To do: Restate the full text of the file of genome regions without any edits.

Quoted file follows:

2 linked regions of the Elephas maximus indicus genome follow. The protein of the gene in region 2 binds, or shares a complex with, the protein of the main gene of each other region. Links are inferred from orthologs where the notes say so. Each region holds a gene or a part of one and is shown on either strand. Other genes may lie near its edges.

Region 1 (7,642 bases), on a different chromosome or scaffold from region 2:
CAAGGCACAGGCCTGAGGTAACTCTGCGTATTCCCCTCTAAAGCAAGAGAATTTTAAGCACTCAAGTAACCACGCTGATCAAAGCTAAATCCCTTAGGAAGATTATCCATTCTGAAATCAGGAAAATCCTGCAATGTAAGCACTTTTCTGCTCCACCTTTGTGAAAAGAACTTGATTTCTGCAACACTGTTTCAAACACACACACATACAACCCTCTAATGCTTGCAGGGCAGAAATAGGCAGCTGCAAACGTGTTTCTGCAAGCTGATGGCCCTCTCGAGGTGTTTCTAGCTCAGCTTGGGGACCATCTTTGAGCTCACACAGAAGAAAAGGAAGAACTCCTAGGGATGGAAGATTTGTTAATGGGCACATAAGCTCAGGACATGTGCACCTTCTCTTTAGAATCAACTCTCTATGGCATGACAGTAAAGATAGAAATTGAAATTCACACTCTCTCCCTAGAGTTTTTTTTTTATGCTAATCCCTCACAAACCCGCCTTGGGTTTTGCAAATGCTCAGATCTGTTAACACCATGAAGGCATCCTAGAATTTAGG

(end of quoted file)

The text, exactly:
2 linked regions of the Elephas maximus indicus genome follow. The protein of the gene in region 2 binds, or shares a complex with, the protein of the main gene of each other region. Links are inferred from orthologs where the notes say so. Each region holds a gene or a part of one and is shown on either strand. Other genes may lie near its edges.

Region 1 (7,642 bases), on a different chromosome or scaffold from region 2:
CAAGGCACAGGCCTGAGGTAACTCTGCGTATTCCCCTCTAAAGCAAGAGAATTTTAAGCACTCAAGTAACCACGCTGATCAAAGCTAAATCCCTTAGGAAGATTATCCATTCTGAAATCAGGAAAATCCTGCAATGTAAGCACTTTTCTGCTCCACCTTTGTGAAAAGAACTTGATTTCTGCAACACTGTTTCAAACACACACACATACAACCCTCTAATGCTTGCAGGGCAGAAATAGGCAGCTGCAAACGTGTTTCTGCAAGCTGATGGCCCTCTCGAGGTGTTTCTAGCTCAGCTTGGGGACCATCTTTGAGCTCACACAGAAGAAAAGGAAGAACTCCTAGGGATGGAAGATTTGTTAATGGGCACATAAGCTCAGGACATGTGCACCTTCTCTTTAGAATCAACTCTCTATGGCATGACAGTAAAGATAGAAATTGAAATTCACACTCTCTCCCTAGAGTTTTTTTTTTATGCTAATCCCTCACAAACCCGCCTTGGGTTTTGCAAATGCTCAGATCTGTTAACACCATGAAGGCATCCTAGAATTTAGG